BT partners with ATEME to combat TV broadcasting piracy

BISS-CA encryption technology to protect satellite uplinked content

BT is stepping up its efforts to combat the illegal piracy of premium subscription-based content through a new partnership with leading video infrastructure company, ATEME. BT is using the company’s encryption techniques to protect satellite uplinked content in the most secure way possible, and will be offering this technology to its media and broadcast customers around the world to help reduce the number of illegal streams.

Source: ATEME / BT

BT is the first in the UK to provide the industry with ATEME’s encoder which uses BISS-CA (Basic Interoperable Scrambling System Conditional Access) encryption. The company first used ATEME’s encoder during BT Sport’s transmission of the FA Community Shield at Wembley Stadium and it has continued to be used to protect each of BT Sport’s Premier League live broadcasts this season.

TV piracy is an escalating problem, and according to anti-piracy company MUSO, nearly 190 billion visits were made to illegal piracy websites last year alone. Of this number, 5.75 billion came from the UK and 17.4 billion from the US. Piracy is especially prevalent in the sports industry and reportedly costs Premier League clubs around £1 million in sponsorship money every game, according to a separate study from MUSO. As the quality of sporting piracy streams continue to improve and hackers are managing to hide their identity, new ways of protecting sporting content are imperative to secure the integrity of the industry.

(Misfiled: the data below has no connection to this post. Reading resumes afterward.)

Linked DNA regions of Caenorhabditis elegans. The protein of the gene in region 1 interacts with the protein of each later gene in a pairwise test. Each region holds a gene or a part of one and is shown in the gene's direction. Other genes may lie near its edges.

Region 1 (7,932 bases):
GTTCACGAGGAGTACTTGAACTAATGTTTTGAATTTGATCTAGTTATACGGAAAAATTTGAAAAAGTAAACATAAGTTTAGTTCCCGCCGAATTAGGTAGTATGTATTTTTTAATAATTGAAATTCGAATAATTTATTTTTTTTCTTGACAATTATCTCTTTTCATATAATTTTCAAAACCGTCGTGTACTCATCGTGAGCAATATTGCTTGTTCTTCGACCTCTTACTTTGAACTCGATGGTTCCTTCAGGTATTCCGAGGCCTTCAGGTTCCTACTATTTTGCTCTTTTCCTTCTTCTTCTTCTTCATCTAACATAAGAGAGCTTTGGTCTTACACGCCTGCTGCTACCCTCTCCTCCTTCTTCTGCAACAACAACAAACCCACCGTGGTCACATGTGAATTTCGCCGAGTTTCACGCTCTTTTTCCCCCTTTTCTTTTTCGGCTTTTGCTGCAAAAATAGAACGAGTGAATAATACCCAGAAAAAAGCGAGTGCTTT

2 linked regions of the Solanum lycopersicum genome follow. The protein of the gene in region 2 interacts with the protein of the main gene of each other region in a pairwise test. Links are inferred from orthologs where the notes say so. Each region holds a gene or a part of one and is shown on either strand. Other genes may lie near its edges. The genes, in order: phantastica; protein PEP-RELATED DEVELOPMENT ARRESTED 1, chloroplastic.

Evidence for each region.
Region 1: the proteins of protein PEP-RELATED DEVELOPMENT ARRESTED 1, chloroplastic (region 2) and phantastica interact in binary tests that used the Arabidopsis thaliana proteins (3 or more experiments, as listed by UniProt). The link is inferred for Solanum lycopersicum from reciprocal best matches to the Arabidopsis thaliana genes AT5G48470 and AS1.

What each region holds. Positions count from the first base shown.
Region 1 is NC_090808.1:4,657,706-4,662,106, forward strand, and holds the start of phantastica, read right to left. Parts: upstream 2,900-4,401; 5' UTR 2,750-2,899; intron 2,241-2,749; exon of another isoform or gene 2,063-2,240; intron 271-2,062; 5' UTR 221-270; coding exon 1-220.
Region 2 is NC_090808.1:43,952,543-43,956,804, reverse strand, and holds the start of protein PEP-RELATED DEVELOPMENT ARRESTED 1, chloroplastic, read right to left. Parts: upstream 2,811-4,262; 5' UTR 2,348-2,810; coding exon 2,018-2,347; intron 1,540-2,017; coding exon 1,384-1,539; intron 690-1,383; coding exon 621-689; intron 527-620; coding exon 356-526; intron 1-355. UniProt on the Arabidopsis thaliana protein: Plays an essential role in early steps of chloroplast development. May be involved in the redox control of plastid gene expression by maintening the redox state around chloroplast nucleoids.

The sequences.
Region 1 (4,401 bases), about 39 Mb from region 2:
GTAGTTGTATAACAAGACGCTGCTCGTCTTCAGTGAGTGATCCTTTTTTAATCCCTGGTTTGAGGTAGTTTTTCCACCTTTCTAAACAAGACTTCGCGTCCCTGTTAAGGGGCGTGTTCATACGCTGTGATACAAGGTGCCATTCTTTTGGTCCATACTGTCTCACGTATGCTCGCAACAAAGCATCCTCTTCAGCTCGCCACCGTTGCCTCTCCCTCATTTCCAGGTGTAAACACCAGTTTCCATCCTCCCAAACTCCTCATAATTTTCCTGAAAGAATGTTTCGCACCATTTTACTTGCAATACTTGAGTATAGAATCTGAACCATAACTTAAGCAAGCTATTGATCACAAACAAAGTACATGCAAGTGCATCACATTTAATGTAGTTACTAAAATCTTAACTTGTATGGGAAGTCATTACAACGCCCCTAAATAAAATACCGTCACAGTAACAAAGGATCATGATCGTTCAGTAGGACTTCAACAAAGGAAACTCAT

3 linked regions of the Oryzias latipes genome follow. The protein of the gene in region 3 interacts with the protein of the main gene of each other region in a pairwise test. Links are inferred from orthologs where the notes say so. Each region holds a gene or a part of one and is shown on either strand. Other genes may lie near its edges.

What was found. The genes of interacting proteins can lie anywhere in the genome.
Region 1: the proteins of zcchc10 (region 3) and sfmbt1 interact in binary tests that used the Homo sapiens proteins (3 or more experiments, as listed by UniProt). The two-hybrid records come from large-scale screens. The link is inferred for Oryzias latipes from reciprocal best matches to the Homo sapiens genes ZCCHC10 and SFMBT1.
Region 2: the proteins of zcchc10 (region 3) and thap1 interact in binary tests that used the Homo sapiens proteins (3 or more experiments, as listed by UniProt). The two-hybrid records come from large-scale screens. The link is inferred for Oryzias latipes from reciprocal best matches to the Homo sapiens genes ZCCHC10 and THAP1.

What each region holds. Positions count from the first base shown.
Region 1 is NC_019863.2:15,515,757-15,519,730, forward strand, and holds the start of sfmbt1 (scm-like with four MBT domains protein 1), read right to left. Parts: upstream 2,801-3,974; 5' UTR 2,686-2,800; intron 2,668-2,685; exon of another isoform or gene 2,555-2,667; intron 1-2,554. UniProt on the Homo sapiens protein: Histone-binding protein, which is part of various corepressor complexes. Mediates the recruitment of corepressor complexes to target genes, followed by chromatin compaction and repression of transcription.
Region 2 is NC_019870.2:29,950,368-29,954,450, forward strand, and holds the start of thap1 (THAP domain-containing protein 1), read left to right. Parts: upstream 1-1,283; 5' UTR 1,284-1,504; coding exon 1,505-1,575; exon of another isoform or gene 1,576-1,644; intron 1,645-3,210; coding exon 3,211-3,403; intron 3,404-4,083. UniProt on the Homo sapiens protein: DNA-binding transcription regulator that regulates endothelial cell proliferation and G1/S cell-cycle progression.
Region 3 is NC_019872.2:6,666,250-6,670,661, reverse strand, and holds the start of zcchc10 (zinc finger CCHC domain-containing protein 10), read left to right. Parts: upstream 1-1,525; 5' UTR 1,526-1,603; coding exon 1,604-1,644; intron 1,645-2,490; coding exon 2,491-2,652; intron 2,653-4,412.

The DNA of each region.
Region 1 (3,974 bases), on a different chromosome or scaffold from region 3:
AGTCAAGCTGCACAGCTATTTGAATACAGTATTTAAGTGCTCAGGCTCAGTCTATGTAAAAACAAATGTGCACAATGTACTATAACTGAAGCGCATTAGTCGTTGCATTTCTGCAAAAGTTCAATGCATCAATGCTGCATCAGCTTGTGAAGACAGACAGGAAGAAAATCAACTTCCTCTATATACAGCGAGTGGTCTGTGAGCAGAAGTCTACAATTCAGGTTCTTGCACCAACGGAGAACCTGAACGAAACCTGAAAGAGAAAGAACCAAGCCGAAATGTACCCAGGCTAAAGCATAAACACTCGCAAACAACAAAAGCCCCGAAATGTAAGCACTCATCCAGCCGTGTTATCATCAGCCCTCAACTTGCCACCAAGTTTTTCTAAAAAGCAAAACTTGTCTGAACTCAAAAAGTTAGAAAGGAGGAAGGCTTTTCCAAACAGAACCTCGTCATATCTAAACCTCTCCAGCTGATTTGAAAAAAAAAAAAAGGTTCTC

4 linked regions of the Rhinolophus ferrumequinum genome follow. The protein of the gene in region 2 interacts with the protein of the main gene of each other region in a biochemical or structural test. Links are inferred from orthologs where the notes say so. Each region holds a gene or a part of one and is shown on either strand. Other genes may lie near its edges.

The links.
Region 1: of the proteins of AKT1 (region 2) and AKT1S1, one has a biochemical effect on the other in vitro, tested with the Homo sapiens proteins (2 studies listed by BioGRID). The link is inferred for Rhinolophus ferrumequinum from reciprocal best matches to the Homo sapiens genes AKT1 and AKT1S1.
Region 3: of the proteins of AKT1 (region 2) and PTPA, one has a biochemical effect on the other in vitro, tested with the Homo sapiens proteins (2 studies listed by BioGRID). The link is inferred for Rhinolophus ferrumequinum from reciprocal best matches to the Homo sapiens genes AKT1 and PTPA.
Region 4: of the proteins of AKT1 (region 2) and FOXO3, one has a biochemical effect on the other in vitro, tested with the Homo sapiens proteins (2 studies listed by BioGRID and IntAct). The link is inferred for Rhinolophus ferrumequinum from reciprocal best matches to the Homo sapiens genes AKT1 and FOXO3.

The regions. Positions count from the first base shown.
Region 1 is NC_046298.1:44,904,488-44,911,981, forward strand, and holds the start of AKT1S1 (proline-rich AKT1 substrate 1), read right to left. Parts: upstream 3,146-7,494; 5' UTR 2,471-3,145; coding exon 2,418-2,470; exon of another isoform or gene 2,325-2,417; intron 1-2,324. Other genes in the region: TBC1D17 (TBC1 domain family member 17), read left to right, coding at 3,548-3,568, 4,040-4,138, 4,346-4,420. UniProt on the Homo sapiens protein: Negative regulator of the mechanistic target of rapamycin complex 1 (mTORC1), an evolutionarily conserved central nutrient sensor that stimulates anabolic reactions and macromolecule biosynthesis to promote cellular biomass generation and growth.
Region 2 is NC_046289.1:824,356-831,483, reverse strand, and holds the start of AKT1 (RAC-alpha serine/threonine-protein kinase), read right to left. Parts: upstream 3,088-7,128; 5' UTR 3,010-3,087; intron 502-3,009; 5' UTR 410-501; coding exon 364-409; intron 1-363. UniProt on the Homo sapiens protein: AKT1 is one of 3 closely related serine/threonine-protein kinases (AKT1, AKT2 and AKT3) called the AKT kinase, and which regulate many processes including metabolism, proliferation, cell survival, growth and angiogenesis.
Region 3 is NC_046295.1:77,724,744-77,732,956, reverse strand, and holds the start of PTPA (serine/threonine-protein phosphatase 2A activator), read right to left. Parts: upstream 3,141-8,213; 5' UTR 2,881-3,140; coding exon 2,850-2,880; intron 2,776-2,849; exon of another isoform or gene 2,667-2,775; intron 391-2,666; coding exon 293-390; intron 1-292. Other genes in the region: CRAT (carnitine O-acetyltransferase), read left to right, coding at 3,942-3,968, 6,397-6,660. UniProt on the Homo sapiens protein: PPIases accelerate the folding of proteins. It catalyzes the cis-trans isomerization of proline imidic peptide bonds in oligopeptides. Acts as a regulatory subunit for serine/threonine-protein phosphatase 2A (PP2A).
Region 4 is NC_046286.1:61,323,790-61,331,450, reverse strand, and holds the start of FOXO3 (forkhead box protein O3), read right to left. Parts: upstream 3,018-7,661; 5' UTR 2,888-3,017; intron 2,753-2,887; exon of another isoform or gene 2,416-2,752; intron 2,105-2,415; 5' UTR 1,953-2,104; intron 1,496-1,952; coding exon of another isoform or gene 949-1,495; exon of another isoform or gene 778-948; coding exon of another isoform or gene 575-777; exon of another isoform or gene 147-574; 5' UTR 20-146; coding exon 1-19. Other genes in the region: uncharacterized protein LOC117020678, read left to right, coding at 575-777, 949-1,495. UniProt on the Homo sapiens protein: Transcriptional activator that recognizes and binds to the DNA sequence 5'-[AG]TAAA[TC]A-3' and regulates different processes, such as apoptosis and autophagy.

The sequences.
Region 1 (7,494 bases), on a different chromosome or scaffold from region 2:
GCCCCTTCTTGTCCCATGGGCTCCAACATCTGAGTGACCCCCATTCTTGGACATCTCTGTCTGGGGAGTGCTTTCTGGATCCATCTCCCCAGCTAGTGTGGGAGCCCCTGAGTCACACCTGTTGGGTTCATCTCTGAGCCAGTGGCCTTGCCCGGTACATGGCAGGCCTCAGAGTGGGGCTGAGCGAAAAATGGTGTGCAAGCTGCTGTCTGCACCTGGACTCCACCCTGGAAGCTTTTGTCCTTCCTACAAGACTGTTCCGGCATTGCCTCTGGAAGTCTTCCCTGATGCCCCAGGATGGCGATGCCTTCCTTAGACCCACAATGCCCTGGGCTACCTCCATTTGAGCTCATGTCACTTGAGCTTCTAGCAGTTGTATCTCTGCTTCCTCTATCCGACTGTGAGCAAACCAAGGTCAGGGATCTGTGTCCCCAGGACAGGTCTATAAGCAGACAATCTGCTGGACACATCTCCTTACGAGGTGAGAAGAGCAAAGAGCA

By using ATEME’s encoder, BT’s Media and Broadcast unit will be able to deliver the highest video quality at minimum bitrates with minimum latency, while keeping broadcasts secure. The BISS-CA protocol used in ATEME’s encoder is the perfect match for high quality video transmissions as the secure encryption tool enables broadcasters to protect themselves against piracy. ATEME’s encoder can be used across a variety of systems and software and determines the origin of an illegal stream with content being watermarked. Media rights holders can also grant and revoke receiving rights in real-time, securing broadcasts from the source to its end destination.

The BISS-CA encryption is an open, interoperable and secure standard of the BISS protocol with dynamic rolling key support for encryption to help broadcasters in the fight against piracy.  

www.ateme.com
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